4. Payment of Application Fee

If the application can proceed to a more detailed assessment, the applicant will be required to pay a non-refundable application fee (e.g., £50 + VAT). This fee covers the council's administrative costs in processing the application. If the sale is eventually agreed upon, the fee will be deducted from the overall costs on completion of the sale.

5. Detailed Assessment and Surveyor Inspection

After payment of the application fee, the council will investigate its property records and appoint a surveyor to carry out an inspection of the land. Following the inspection, the council will provide the applicant with a letter outlining their findings, as well as the costs involved in purchasing or licencing the land (if the sale can progress).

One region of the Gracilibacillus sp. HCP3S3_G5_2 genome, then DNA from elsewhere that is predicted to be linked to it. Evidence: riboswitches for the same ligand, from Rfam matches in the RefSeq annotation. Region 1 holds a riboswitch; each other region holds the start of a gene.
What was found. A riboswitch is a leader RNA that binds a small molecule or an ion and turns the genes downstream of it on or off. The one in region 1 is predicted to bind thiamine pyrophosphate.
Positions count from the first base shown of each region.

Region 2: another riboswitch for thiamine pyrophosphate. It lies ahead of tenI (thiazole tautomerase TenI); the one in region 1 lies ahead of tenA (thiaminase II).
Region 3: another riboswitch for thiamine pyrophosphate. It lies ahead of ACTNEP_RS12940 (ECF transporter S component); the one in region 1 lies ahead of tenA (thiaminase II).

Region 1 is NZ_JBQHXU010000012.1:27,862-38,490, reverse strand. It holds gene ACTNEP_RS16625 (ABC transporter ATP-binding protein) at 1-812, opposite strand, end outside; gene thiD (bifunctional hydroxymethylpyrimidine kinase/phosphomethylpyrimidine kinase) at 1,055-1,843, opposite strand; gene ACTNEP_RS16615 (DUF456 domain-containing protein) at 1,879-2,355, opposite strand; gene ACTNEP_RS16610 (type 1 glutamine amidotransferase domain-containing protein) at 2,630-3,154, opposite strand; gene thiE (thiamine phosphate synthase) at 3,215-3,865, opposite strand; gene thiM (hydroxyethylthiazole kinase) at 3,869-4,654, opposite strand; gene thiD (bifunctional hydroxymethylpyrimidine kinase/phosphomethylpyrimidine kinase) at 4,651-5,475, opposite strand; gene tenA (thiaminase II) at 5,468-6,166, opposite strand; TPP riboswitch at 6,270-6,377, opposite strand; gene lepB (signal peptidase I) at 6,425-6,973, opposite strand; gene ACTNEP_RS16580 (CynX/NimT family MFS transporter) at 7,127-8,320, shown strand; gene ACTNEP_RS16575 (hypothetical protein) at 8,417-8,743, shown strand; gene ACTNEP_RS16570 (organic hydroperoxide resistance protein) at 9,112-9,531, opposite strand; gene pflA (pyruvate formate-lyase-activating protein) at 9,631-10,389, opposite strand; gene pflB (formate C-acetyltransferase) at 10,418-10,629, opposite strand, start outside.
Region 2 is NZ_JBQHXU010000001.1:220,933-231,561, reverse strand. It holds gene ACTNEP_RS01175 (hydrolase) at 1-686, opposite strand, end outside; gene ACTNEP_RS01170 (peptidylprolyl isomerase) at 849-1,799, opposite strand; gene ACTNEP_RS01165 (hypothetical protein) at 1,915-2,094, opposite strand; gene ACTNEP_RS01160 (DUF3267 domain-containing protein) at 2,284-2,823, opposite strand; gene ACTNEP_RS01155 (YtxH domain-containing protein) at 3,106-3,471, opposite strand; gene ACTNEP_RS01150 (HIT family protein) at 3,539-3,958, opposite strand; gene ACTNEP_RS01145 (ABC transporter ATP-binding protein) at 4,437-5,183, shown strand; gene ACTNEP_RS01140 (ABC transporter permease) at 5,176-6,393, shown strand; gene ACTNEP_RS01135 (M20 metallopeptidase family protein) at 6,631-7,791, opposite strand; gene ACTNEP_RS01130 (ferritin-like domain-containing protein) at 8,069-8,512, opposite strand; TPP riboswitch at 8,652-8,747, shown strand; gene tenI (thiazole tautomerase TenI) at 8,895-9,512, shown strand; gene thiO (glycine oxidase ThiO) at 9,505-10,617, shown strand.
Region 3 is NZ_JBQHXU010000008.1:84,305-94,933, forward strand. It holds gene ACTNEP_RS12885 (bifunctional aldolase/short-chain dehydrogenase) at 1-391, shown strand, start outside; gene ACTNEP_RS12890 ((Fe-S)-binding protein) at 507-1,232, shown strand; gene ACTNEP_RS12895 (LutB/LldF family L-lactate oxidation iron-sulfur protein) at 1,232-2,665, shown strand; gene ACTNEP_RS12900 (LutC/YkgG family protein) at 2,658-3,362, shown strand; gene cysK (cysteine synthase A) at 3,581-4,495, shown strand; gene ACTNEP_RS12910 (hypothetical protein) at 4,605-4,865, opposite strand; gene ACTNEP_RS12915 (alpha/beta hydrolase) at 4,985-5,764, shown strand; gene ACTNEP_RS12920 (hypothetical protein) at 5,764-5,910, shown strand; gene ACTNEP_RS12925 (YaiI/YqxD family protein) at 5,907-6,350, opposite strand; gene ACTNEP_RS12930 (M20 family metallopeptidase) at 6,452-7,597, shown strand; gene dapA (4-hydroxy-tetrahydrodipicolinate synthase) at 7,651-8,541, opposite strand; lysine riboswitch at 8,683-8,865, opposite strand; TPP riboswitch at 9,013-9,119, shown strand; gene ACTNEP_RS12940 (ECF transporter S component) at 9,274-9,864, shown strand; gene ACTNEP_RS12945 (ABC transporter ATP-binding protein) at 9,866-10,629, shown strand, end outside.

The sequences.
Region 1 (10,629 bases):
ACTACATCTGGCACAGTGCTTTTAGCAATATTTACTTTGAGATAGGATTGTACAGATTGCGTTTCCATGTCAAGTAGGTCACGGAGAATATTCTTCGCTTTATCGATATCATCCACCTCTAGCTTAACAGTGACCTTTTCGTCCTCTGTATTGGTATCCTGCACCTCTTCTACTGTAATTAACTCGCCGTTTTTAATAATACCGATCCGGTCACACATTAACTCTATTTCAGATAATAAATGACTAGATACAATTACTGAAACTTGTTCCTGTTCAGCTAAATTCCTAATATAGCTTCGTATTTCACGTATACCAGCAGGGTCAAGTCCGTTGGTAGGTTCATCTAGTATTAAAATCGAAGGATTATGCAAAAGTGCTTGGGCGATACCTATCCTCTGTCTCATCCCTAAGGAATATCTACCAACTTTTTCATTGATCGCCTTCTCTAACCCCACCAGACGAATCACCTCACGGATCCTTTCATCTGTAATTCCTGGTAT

6. Planning Permission

If the applicant decides to proceed with the acquisition, they must confirm their decision in writing and apply for planning permission (if necessary) from the local authority. The acquisition will not be completed unless planning consent for the change of use has been granted.

7. Legal Completion

Once planning permission has been obtained, the council's legal services team will complete the transaction, finalising the purchase or grant of the licence.

Summary of Fees

The following table provides an overview of the fees associated with purchasing or licencing amenity land from a local council:

  • Application Fee: £50 + VAT
  • Surveyor Fees: £300
  • Legal Fees: £300 (may vary depending on complexity)
  • Homes England Fee (where applicable): Approximately £1,000